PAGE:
9.  References  . . . . . . . . . . . . . . . . . . . . . . . . .  10
     9.1.  Normative References  . . . . . . . . . . . . . . . . . .  10
     9.2.  Informative References  . . . . . . . . . . . . . . . . .  10
   Appendix A.  Acknowledgements . . . . . . . . . . . . . . . . . .  11
   Authors' Addresses  . . . . . . . . . . . . . . . . . . . . . . .  11

1.  Content Distribution Security

   The distribution of content on the web at scale is necessarily highly
   distributed.  Large amounts of content needs large numbers of
   servers.  And distributing those servers closer to clients has a
   significant, positive impact on performance.

   This has led to large networks of content distribution servers, in
   some cases operated by web sites, but often run by third parties in
   service to sites that don't have the resources to operate a network
   at very large scales.  A content distribution network (CDN) aims to
   dramatically improve the performance of content delivery by moving
   content closer to clients and by offloading the delivery
   responsibility to servers that are highly optimized for that task.

   A major drawback of existing solutions for content distribution is
   that an origin is required to yield control over their content to the
   CDN.  A CDN is able to see and modify content that they distribute.
   In some cases, expediency dictates that the CDN be given control over
   the entire origin.



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   There are few technical mechanisms in place to limit the capabilities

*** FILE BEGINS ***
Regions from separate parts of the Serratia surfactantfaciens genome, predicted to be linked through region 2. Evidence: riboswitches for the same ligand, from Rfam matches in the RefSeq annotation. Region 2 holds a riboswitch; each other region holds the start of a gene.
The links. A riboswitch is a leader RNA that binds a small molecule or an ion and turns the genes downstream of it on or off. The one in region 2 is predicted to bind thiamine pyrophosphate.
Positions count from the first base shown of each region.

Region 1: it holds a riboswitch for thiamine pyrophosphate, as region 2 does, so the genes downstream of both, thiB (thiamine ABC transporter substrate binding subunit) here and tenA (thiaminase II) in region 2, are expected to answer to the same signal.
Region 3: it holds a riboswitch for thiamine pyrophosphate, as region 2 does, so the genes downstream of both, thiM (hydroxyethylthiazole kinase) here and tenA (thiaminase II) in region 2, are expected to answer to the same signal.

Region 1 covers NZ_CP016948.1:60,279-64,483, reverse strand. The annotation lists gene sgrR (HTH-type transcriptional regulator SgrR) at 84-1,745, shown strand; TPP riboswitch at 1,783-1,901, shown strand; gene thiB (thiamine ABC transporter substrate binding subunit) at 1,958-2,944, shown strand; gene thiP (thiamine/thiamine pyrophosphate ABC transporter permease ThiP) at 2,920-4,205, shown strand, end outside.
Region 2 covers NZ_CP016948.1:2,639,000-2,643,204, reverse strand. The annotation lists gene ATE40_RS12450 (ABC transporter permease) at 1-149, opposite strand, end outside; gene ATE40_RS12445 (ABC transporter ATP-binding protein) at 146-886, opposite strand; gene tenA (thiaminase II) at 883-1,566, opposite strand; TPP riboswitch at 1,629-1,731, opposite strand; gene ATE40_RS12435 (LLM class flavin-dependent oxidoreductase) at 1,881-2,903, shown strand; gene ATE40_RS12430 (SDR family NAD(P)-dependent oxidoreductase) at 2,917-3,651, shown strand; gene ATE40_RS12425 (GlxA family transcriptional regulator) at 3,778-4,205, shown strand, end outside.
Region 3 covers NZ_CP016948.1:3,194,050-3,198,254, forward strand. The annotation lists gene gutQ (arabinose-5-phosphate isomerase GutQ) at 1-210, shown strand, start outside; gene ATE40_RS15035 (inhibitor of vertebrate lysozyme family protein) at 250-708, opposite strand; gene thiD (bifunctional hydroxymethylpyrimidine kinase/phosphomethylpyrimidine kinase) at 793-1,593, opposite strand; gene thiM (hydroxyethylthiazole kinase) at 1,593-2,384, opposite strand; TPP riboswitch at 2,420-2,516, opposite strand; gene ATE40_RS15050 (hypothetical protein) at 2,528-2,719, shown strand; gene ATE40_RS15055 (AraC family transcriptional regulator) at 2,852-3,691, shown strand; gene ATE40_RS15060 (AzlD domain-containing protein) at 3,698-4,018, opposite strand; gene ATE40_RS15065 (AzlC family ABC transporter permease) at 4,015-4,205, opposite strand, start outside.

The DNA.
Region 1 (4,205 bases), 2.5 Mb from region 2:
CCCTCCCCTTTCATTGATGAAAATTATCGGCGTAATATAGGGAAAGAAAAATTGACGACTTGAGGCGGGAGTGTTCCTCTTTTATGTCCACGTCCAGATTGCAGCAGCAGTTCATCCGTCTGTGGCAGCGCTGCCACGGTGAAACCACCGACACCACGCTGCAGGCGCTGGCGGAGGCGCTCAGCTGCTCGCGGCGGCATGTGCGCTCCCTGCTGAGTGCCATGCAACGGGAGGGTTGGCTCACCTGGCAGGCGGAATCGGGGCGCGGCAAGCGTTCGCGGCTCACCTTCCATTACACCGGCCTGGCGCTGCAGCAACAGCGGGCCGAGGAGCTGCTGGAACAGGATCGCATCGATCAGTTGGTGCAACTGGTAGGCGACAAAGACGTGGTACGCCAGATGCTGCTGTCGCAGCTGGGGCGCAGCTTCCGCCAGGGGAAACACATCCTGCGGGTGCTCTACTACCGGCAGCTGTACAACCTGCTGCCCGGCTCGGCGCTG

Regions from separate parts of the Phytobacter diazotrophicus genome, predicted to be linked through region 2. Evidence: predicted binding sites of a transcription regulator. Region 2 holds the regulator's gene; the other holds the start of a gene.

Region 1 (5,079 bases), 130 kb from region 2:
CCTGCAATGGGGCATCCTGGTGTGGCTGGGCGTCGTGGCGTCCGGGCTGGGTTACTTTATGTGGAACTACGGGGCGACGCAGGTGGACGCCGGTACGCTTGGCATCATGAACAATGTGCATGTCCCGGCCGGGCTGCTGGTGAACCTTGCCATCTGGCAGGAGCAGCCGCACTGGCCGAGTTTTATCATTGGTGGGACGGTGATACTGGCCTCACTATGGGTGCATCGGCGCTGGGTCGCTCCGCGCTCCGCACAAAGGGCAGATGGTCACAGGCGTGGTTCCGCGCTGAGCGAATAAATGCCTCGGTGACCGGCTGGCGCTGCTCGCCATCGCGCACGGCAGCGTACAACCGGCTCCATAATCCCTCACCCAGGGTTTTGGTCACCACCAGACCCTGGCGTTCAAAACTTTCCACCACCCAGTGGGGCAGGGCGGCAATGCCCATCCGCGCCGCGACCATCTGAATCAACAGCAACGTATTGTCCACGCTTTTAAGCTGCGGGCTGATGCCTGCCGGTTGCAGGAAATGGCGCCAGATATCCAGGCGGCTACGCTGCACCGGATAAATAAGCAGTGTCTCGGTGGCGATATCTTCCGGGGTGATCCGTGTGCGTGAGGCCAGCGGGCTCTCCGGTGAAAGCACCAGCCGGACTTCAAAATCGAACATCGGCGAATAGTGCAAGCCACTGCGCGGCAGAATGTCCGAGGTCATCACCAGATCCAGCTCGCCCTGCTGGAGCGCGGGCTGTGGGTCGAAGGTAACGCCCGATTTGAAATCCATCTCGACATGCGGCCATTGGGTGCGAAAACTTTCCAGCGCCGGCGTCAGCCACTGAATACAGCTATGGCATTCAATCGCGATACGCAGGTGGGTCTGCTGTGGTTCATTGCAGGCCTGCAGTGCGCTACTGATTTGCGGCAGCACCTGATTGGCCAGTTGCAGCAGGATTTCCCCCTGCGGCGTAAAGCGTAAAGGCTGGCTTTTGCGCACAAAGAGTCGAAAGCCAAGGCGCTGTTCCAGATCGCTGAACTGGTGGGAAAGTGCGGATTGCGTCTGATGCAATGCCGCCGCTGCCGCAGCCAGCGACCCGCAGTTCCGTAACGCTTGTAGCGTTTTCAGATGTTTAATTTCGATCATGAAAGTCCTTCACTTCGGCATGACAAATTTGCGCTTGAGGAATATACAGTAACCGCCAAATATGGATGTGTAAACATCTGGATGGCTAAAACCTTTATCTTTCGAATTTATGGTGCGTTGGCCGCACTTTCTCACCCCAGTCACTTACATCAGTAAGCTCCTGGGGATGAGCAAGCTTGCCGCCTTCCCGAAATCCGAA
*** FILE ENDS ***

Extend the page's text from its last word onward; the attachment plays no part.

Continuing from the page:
of a CDN.  Mechanisms like content security policy [CSP] and sub-
   resource integrity [SRI] can be used to prevent modification of
   resources in some contexts, but these mechanisms are limited in what
   they can protect and they can impose certain operational costs.  For
   the most part, operators of origin servers either limit the content
   that is served using the CDN or rely on non-technical measures such
   as contracts and courts to proscribe bad behavior.

1.1.  Secure Content Delegation

   This document describes how an origin server might securely delegate
   the responsibility for serving content to a CDN.  The solution
   comprises three basic components:

   o  A delegation component allows an origin server to delegate
      specific resources to another server.

   o  Integrity attributes ensure that the content cannot be modified by
      the delegated server.

   o  Confidentiality protection limits the ability of the delegated
      server to learn what the content holds.

   Note that the guarantees provided by confidentiality protection are
   not strong, see Section 4 for details.

   In addition to these basic components, a fourth mechanism provides a
   client with the ability to learn resource metadata from the origin
   prior to making a request for specific resources.  This can
   dramatically improve performance where a client needs to acquire
   multiple delegated resources.

   No new mechanisms are described in this document; the application of